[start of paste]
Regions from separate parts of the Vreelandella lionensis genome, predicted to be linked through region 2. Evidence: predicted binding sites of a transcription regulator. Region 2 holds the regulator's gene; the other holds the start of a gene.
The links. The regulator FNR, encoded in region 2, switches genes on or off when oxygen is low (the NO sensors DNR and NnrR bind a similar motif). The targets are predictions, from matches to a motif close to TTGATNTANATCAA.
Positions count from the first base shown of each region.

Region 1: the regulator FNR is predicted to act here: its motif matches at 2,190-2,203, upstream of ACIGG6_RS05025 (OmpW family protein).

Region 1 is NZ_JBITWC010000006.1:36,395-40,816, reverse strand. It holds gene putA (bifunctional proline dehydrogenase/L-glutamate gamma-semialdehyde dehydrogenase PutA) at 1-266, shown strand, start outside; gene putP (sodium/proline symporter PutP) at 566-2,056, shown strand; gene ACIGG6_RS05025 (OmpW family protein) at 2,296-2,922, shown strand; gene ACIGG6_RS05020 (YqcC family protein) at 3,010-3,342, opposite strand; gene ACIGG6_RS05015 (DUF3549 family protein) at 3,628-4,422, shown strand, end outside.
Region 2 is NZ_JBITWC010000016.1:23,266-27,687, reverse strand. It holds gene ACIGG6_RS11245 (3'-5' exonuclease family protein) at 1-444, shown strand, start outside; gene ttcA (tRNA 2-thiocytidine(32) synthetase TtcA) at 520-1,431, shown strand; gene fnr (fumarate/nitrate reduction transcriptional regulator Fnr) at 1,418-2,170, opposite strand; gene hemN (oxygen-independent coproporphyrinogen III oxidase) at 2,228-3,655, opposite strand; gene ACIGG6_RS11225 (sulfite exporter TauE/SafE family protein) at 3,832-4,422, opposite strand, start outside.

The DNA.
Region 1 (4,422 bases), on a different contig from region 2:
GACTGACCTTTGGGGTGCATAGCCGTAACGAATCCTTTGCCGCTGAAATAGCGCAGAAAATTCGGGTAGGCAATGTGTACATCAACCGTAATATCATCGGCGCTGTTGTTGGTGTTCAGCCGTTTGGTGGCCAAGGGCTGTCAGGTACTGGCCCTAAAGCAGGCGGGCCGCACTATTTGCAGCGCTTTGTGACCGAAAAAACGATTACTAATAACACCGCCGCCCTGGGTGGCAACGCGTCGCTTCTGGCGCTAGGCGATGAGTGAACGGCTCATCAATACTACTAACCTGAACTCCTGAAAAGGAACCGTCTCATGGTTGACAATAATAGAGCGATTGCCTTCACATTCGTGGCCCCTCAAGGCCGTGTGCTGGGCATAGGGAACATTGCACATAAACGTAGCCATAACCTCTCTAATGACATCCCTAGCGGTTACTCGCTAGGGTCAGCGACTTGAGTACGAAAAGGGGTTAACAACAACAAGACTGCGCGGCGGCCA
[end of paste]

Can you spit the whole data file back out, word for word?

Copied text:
Regions from separate parts of the Vreelandella lionensis genome, predicted to be linked through region 2. Evidence: predicted binding sites of a transcription regulator. Region 2 holds the regulator's gene; the other holds the start of a gene.
The links. The regulator FNR, encoded in region 2, switches genes on or off when oxygen is low (the NO sensors DNR and NnrR bind a similar motif). The targets are predictions, from matches to a motif close to TTGATNTANATCAA.
Positions count from the first base shown of each region.

Region 1: the regulator FNR is predicted to act here: its motif matches at 2,190-2,203, upstream of ACIGG6_RS05025 (OmpW family protein).

Region 1 is NZ_JBITWC010000006.1:36,395-40,816, reverse strand. It holds gene putA (bifunctional proline dehydrogenase/L-glutamate gamma-semialdehyde dehydrogenase PutA) at 1-266, shown strand, start outside; gene putP (sodium/proline symporter PutP) at 566-2,056, shown strand; gene ACIGG6_RS05025 (OmpW family protein) at 2,296-2,922, shown strand; gene ACIGG6_RS05020 (YqcC family protein) at 3,010-3,342, opposite strand; gene ACIGG6_RS05015 (DUF3549 family protein) at 3,628-4,422, shown strand, end outside.
Region 2 is NZ_JBITWC010000016.1:23,266-27,687, reverse strand. It holds gene ACIGG6_RS11245 (3'-5' exonuclease family protein) at 1-444, shown strand, start outside; gene ttcA (tRNA 2-thiocytidine(32) synthetase TtcA) at 520-1,431, shown strand; gene fnr (fumarate/nitrate reduction transcriptional regulator Fnr) at 1,418-2,170, opposite strand; gene hemN (oxygen-independent coproporphyrinogen III oxidase) at 2,228-3,655, opposite strand; gene ACIGG6_RS11225 (sulfite exporter TauE/SafE family protein) at 3,832-4,422, opposite strand, start outside.

The DNA.
Region 1 (4,422 bases), on a different contig from region 2:
GACTGACCTTTGGGGTGCATAGCCGTAACGAATCCTTTGCCGCTGAAATAGCGCAGAAAATTCGGGTAGGCAATGTGTACATCAACCGTAATATCATCGGCGCTGTTGTTGGTGTTCAGCCGTTTGGTGGCCAAGGGCTGTCAGGTACTGGCCCTAAAGCAGGCGGGCCGCACTATTTGCAGCGCTTTGTGACCGAAAAAACGATTACTAATAACACCGCCGCCCTGGGTGGCAACGCGTCGCTTCTGGCGCTAGGCGATGAGTGAACGGCTCATCAATACTACTAACCTGAACTCCTGAAAAGGAACCGTCTCATGGTTGACAATAATAGAGCGATTGCCTTCACATTCGTGGCCCCTCAAGGCCGTGTGCTGGGCATAGGGAACATTGCACATAAACGTAGCCATAACCTCTCTAATGACATCCCTAGCGGTTACTCGCTAGGGTCAGCGACTTGAGTACGAAAAGGGGTTAACAACAACAAGACTGCGCGGCGGCCA